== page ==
A Must-Read. Valeriya Hontareva: Introductory Speech at the Opening of VoxUkraine Conference | VoxUkraine

A Must-Read. Valeriya Hontareva: Introductory Speech at the Opening of VoxUkraine Conference

Photo: Valeria Hontareva Speech at JCE Conference (April 24th, 2015)
30 April 2015

Valeriya Hontareva is the current Chairman of the National Bank of Ukraine. You can listen to this speech at the JCE Conference Online broadcast, Day 1, 17:00.

Dear Ladies and Gentlemen, I would like to greet all the participants. Special thanks to VoxUkraine, which despite its “professional youth” has gained the trust of general public and businesses, and has become a respected analytical platform. Being the engine of reforms in the country, the National Bank of Ukraine (NBU) supports others’ efforts in implementing reforms.

Meetings like the one we have today are vital for Ukraine. They provide an opportunity to discuss the transmission of reforms that are now taking place in the country “at all fronts”, to identify problems and correct them.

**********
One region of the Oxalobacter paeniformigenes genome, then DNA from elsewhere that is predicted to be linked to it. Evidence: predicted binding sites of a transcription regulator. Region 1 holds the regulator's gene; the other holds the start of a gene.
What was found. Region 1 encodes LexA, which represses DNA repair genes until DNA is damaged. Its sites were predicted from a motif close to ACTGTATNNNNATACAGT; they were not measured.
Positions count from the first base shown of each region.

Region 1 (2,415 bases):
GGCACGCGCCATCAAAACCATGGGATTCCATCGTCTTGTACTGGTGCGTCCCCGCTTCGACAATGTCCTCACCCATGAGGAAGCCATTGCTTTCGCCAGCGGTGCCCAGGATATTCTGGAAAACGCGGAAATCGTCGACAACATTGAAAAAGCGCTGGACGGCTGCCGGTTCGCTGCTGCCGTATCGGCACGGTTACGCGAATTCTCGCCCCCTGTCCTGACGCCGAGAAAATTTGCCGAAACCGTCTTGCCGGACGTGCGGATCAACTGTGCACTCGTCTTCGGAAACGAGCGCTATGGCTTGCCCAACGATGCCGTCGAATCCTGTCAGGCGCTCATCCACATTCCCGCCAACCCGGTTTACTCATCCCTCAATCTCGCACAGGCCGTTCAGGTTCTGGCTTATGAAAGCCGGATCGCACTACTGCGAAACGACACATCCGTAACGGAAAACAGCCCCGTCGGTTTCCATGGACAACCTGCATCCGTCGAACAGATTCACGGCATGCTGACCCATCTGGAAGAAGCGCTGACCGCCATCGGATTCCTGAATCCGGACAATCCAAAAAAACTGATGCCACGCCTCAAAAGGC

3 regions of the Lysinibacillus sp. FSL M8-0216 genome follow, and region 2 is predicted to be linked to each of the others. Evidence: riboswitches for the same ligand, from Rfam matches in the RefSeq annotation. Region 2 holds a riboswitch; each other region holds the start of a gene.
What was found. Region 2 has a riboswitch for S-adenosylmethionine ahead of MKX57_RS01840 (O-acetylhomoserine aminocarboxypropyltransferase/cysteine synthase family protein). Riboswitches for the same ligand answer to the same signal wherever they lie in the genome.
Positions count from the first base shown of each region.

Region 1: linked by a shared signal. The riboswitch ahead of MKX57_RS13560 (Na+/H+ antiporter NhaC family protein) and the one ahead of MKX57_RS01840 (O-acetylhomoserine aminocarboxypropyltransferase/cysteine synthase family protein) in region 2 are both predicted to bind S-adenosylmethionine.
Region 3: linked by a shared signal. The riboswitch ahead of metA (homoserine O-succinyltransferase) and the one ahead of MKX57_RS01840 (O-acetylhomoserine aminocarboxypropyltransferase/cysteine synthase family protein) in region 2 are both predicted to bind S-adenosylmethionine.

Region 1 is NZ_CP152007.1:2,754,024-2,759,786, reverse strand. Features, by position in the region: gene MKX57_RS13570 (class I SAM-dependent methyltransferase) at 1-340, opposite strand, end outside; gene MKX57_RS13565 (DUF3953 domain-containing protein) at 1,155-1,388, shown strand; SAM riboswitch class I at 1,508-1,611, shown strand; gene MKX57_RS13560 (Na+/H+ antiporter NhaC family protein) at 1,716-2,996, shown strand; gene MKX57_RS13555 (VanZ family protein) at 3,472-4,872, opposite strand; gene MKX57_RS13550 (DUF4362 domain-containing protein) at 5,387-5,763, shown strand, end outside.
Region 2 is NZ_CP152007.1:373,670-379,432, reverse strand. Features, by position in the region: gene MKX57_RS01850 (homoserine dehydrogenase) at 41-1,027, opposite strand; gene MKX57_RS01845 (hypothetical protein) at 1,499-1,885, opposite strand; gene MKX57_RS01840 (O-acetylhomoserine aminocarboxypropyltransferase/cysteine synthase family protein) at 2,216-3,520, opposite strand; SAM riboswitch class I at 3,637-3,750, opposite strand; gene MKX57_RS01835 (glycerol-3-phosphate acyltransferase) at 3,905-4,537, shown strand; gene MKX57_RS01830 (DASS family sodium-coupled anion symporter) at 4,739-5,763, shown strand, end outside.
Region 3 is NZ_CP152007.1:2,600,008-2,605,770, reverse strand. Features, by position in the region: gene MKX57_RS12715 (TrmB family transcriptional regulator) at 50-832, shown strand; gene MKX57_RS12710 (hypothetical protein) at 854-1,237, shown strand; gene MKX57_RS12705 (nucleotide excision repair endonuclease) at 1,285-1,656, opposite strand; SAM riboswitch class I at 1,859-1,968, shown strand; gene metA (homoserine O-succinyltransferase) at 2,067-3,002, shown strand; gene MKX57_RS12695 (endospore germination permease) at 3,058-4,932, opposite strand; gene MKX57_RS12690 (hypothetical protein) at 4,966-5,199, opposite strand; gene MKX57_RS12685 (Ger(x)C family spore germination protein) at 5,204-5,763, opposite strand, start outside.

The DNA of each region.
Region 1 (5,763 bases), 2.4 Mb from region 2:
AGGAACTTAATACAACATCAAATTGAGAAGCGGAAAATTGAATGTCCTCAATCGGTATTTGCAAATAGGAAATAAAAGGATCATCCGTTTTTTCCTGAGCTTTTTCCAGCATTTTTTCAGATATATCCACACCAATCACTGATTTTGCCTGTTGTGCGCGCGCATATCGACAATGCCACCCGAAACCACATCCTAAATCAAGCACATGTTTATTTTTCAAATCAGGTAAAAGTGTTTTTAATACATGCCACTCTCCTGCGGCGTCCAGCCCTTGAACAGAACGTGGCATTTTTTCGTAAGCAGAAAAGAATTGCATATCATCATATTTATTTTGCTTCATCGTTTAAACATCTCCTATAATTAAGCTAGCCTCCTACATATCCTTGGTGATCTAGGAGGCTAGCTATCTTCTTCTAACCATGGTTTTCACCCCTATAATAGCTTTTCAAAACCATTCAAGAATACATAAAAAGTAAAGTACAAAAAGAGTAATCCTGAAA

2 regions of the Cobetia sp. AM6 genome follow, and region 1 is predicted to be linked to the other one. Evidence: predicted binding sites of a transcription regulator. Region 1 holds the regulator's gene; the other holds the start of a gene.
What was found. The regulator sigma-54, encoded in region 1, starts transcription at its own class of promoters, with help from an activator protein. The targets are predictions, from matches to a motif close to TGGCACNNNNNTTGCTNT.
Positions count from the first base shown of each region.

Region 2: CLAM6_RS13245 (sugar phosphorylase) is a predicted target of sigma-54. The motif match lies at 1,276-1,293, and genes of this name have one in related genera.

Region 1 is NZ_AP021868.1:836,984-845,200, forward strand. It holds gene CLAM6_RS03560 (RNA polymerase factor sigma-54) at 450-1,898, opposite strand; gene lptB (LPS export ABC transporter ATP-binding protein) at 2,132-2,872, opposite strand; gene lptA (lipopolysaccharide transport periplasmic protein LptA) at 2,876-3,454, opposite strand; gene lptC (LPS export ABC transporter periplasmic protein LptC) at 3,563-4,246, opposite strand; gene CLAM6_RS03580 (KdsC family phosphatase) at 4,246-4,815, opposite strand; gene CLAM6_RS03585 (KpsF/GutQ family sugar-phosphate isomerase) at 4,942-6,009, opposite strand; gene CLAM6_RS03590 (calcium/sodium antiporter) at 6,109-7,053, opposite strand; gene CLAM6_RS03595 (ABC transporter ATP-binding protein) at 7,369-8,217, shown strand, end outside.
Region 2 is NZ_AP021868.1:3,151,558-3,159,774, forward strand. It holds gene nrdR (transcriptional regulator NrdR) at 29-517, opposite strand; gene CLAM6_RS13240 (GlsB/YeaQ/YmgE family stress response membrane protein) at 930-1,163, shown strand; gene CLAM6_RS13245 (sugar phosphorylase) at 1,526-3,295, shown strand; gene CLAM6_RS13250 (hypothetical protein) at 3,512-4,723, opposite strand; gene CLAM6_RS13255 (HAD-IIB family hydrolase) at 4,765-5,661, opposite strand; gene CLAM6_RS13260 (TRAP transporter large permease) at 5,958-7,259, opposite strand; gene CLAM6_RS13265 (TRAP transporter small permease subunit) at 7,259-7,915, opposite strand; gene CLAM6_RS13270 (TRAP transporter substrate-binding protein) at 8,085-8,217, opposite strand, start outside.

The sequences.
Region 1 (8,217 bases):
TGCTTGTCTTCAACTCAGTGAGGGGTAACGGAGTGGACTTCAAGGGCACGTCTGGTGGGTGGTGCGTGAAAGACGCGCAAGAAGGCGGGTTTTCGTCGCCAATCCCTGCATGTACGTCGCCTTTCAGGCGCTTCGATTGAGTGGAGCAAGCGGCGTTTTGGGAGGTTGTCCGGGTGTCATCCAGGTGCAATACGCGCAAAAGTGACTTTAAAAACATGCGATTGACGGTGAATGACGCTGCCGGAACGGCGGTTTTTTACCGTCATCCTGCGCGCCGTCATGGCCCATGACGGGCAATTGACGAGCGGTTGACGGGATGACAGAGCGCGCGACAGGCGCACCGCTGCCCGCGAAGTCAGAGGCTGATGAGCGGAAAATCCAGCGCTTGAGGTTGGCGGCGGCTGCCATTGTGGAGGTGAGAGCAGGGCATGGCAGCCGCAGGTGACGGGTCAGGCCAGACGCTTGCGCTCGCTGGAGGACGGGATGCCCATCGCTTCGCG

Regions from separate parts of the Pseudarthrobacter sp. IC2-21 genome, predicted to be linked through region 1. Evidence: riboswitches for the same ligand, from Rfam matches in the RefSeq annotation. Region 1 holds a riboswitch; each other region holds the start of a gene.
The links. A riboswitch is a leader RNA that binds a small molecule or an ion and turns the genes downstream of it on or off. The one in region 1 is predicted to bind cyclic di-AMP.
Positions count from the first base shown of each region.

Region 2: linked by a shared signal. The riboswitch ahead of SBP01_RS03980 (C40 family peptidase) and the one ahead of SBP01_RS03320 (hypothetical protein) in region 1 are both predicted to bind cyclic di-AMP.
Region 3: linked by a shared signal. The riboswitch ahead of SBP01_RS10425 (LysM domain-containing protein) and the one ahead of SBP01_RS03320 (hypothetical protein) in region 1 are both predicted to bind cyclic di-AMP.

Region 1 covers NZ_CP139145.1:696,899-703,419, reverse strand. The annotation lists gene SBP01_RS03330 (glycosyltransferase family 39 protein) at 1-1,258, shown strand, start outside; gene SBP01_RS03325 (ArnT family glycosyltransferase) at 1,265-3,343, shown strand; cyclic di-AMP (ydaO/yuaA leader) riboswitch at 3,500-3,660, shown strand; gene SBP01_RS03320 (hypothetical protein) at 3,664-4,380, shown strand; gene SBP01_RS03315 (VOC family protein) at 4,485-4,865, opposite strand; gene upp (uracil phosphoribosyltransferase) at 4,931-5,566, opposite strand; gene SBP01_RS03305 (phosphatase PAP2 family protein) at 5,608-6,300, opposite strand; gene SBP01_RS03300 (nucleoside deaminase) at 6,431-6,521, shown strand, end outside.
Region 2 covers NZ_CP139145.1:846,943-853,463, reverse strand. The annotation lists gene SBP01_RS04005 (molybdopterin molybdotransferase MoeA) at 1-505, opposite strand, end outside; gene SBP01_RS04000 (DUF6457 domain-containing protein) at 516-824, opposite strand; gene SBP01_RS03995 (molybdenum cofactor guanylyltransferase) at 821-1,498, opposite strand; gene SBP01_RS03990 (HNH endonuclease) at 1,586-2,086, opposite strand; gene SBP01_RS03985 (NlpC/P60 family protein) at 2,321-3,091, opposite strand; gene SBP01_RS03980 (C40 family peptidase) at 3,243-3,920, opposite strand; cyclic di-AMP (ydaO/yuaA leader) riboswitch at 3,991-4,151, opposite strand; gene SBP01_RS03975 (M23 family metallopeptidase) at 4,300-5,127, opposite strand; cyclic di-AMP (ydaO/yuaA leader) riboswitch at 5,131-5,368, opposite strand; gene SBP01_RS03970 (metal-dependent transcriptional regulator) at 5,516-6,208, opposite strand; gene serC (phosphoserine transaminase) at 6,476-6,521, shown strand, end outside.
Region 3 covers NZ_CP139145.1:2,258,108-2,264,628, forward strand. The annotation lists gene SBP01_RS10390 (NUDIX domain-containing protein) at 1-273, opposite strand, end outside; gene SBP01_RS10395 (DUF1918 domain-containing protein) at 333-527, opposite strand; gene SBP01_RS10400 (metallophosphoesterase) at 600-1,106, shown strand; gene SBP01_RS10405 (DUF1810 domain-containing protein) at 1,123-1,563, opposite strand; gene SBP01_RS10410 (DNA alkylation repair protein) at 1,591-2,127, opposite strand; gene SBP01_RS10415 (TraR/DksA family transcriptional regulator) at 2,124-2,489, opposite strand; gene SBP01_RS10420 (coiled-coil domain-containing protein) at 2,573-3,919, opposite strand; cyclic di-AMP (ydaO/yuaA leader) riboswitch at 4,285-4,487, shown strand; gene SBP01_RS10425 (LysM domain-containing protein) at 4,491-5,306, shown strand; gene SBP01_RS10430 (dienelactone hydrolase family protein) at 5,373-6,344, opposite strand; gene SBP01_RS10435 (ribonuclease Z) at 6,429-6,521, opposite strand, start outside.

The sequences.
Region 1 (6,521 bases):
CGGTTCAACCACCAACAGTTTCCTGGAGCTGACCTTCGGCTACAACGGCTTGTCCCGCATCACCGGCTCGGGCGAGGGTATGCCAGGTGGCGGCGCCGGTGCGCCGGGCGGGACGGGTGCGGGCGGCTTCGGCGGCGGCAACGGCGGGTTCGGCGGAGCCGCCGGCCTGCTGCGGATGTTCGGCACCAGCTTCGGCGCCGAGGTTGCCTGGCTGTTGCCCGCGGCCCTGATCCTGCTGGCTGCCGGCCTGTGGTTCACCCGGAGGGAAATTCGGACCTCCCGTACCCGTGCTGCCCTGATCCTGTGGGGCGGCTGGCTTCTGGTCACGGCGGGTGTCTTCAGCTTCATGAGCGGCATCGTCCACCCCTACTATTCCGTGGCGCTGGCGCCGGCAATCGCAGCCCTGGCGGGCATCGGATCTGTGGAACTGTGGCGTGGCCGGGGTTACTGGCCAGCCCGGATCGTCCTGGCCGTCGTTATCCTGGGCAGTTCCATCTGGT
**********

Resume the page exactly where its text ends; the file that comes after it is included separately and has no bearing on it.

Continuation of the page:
The reform process is complicated, but irreversible – we have already passed the point of no return – 2014 was a milestone for Ukraine and the Ukrainian people. Certainly, it is very difficult to cope with all the problems alone, especially under the conditions of military aggression.

The support of the IMF is extremely important for us today not only in financial terms. The IMF program is also a roadmap of reforms in Ukraine.

As a head of the Ukrainian delegation, I have participated in IMF Spring Meetings in Washington. Christine Lagarde, the Managing Director, mentioned that Ukraine had demonstrated significant progress in implementing economic reforms under the program. This highlights that we are on the right track.

Today foreign investors’ support is absolutely essential for us – since it is not only about investments, but also about modern technology and the best governance practices. We also understand that apart from economic benefits, investors are primarily concerned with the protection of their interests and stability. This is a part of reform in the banking sector.

Indeed, comprehensive reforms are the key prerequisite for Ukraine to cope with all the challenges, to balance economic positions and to restore growth. Today, it is the top priority for both the National Bank and for the Government of Ukraine.

We now focused at:

  • Reforming the monetary policy;
  • Strengthening the banking sector and enhancing the banking supervision;